Building a Sustainable Tomorrow

John Burroughs, the naturalist of yesteryear,

had the right idea. “If we think

birds, we shall see birds wherever we go,”

he wrote. “If we think arrowheads, as Thoreau

did, we shall pick up the wildflowers in every

field.” I like to go from there to a saying for today

and tomorrow: “If we think a healthy world,

we shall see and create a better world, for

birds, butterflies, beavers, bears, and for we

human beings too.” It may not be that simple, but I can’t think of

a better place to begin than with an image in

the mind. Even now, while our benighted

civilization continues

downhill, destroying

habitats, poisoning

streams, burying and

burning endless tons of

trash, spawning human

impoverishment

and war, and corrupting

government at virtually

all levels, I want to focus

on solutions and belief

in people to make the

solutions come true. I say, let’s be affirmative. The world needs

affirmation, positive, hopeful yea-saying. It

needs an attitude of people working together,

aspiring to the fullness of our potential, determined

to make things better. There is no economic,

political or military power to compare

with the change of mind. By changing our

internal image of reality, we will change the world. It can be done. The plain truth is that

limited expectations

yield only limited results. While it may take

many years to build a cathedral, construction

begins with a vision, and each small step

marks an advance in making that vision come

true. Some politicians and their friends in the

mainstream media keep up a steady drumbeat

of “Jobs-Jobs-Jobs” and try to set up a

bogeyman of “Jobs versus the environment.”

But the claims of hundreds of thousands of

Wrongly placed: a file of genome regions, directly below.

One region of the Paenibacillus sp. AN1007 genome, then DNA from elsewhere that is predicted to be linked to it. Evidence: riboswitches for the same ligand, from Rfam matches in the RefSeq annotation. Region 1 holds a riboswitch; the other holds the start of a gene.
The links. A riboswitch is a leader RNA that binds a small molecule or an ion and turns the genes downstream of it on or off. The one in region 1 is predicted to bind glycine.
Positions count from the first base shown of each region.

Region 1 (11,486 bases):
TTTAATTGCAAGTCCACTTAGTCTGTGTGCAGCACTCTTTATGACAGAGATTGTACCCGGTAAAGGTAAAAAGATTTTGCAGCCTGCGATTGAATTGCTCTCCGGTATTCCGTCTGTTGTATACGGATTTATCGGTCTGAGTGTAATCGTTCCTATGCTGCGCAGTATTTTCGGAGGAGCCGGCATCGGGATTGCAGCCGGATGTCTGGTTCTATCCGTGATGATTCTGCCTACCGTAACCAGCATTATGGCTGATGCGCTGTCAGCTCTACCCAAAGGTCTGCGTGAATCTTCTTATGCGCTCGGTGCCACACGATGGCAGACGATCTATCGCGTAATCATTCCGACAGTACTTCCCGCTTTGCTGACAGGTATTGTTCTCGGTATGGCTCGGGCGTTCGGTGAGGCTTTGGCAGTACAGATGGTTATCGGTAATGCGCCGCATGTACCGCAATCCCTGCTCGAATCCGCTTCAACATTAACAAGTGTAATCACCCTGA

new jobs is clearly inflated and overblown

— corporate propaganda that makes its way

into public thinking and public policy. Anyway,

the kind of jobs they promote is the

wrong kind: building bigger houses in the

wrong places, and high

speed highways with

more and more lanes

to accommodate endless

traffic — all costly

and wasteful — while

schools and libraries

suffer. Instead of catering to

profiteers and polluters,

we need regulations, firm, strong and tough,

reflecting public understanding and demand.

We need laws to protect public health and

safety, to safeguard air, water, soil, forest, fish

and wildlife, to insure a future for the generations

that will follow ours. As I look around our country, I feel that many

people, at all levels of society, want and are

working for a better America. We don’t read or hear much about their persistent and

effective efforts — but people are doing it. Did

you know, for example, that more than 1,200

people were arrested at the White House near

the end of last summer because of their opposition

to a proposed pipeline that would

wreak havoc across the heart of our country?

TransCanada, a Canadian company, wants to

build a pipeline to carry up to 900,000

barrels per day of tar sands oil from operations

in Alberta, Canada, more than 2,000

miles to refineries on the Gulf Coast. The

pipeline would lock our country into a

dependence on this dirty fuel. It would cross

through America’s agricultural heartland, the

Missouri and Niobrara Rivers, the Ogallala

aquifer, sage grouse habitat, sandhill crane

habitat, walleye fisheries and more. Public

water supplies, crop lands, wildlife habitats

and recreational opportunities would all be at

risk of dangerous tar sands oil leaks.

Little wonder that all those good people came

to protest in Washington. Or that Randy

Thompson, a Nebraska farmer, would ask at a hearing: “Will our descendants look back

and say, ‘Thank God our great-grandfathers had

the foresight to protect the resources that we